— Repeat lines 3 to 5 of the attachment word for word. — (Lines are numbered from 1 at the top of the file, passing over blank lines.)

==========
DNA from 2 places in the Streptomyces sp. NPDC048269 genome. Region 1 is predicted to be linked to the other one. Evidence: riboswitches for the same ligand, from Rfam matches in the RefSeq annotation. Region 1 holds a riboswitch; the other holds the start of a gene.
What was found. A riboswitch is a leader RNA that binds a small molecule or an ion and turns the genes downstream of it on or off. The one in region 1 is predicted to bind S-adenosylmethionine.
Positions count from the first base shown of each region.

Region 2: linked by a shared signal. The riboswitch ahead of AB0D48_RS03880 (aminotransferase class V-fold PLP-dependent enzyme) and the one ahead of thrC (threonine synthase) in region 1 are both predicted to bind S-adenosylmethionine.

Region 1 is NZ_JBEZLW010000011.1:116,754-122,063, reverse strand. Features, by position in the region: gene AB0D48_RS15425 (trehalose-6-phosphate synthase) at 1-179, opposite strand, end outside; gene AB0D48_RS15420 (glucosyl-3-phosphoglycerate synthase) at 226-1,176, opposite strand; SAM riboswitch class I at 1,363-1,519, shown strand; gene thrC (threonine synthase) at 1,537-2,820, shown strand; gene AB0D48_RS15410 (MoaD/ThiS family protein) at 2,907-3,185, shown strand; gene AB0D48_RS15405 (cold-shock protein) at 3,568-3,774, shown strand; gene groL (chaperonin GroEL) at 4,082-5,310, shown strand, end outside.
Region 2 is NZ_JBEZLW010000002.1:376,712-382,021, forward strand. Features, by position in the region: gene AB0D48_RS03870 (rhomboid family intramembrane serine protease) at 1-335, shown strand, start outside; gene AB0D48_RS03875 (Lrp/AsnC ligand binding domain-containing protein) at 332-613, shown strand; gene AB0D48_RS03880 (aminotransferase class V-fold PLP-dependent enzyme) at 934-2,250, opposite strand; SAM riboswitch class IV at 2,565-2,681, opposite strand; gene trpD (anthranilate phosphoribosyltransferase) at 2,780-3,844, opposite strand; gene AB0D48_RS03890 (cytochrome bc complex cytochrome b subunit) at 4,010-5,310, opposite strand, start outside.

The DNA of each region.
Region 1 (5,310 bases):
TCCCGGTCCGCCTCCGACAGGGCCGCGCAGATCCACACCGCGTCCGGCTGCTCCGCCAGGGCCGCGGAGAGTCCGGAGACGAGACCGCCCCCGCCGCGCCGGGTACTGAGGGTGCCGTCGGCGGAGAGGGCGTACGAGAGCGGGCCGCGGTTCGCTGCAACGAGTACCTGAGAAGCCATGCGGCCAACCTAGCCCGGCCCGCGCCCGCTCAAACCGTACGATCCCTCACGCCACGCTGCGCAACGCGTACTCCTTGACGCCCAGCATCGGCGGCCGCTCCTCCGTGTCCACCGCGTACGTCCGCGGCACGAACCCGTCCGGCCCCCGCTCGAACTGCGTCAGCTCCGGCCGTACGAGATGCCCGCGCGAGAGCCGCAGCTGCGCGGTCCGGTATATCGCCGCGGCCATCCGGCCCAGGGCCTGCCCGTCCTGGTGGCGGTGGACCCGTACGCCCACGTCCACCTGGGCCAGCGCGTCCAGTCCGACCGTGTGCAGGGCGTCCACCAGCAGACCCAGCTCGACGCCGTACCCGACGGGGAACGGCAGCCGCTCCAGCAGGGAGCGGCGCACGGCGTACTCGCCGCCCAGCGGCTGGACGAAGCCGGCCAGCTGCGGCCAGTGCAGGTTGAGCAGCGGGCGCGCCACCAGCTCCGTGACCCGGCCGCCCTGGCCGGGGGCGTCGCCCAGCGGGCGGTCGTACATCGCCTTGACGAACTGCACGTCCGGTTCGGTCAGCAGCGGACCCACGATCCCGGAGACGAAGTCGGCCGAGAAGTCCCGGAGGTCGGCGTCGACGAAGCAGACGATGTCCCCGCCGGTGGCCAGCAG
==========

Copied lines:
Positions count from the first base shown of each region.

Region 2: linked by a shared signal. The riboswitch ahead of AB0D48_RS03880 (aminotransferase class V-fold PLP-dependent enzyme) and the one ahead of thrC (threonine synthase) in region 1 are both predicted to bind S-adenosylmethionine.

Region 1 is NZ_JBEZLW010000011.1:116,754-122,063, reverse strand. Features, by position in the region: gene AB0D48_RS15425 (trehalose-6-phosphate synthase) at 1-179, opposite strand, end outside; gene AB0D48_RS15420 (glucosyl-3-phosphoglycerate synthase) at 226-1,176, opposite strand; SAM riboswitch class I at 1,363-1,519, shown strand; gene thrC (threonine synthase) at 1,537-2,820, shown strand; gene AB0D48_RS15410 (MoaD/ThiS family protein) at 2,907-3,185, shown strand; gene AB0D48_RS15405 (cold-shock protein) at 3,568-3,774, shown strand; gene groL (chaperonin GroEL) at 4,082-5,310, shown strand, end outside.